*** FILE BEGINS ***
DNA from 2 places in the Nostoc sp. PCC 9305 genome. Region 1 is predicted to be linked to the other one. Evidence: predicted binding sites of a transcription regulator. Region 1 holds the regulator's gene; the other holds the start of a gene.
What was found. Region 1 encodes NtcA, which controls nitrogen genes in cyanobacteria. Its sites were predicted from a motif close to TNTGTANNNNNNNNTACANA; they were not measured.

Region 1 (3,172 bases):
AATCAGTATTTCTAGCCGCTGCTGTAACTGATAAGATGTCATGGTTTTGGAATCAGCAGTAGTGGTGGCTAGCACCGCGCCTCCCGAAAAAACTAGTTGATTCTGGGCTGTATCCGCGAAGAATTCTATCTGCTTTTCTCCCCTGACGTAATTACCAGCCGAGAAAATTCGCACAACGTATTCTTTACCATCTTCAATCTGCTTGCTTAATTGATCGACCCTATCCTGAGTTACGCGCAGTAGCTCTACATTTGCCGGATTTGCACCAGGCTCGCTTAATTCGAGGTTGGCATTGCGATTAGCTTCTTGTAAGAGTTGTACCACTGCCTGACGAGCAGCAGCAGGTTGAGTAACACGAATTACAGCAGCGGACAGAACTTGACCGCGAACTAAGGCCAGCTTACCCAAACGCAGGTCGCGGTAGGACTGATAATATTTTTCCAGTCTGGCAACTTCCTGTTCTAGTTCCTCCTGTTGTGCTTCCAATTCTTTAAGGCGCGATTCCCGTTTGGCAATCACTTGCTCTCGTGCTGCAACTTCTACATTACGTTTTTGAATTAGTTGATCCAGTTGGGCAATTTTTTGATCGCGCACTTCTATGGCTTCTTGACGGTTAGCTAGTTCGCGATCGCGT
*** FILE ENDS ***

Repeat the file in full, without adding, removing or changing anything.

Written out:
DNA from 2 places in the Nostoc sp. PCC 9305 genome. Region 1 is predicted to be linked to the other one. Evidence: predicted binding sites of a transcription regulator. Region 1 holds the regulator's gene; the other holds the start of a gene.
What was found. Region 1 encodes NtcA, which controls nitrogen genes in cyanobacteria. Its sites were predicted from a motif close to TNTGTANNNNNNNNTACANA; they were not measured.

Region 1 (3,172 bases):
AATCAGTATTTCTAGCCGCTGCTGTAACTGATAAGATGTCATGGTTTTGGAATCAGCAGTAGTGGTGGCTAGCACCGCGCCTCCCGAAAAAACTAGTTGATTCTGGGCTGTATCCGCGAAGAATTCTATCTGCTTTTCTCCCCTGACGTAATTACCAGCCGAGAAAATTCGCACAACGTATTCTTTACCATCTTCAATCTGCTTGCTTAATTGATCGACCCTATCCTGAGTTACGCGCAGTAGCTCTACATTTGCCGGATTTGCACCAGGCTCGCTTAATTCGAGGTTGGCATTGCGATTAGCTTCTTGTAAGAGTTGTACCACTGCCTGACGAGCAGCAGCAGGTTGAGTAACACGAATTACAGCAGCGGACAGAACTTGACCGCGAACTAAGGCCAGCTTACCCAAACGCAGGTCGCGGTAGGACTGATAATATTTTTCCAGTCTGGCAACTTCCTGTTCTAGTTCCTCCTGTTGTGCTTCCAATTCTTTAAGGCGCGATTCCCGTTTGGCAATCACTTGCTCTCGTGCTGCAACTTCTACATTACGTTTTTGAATTAGTTGATCCAGTTGGGCAATTTTTTGATCGCGCACTTCTATGGCTTCTTGACGGTTAGCTAGTTCGCGATCGCGT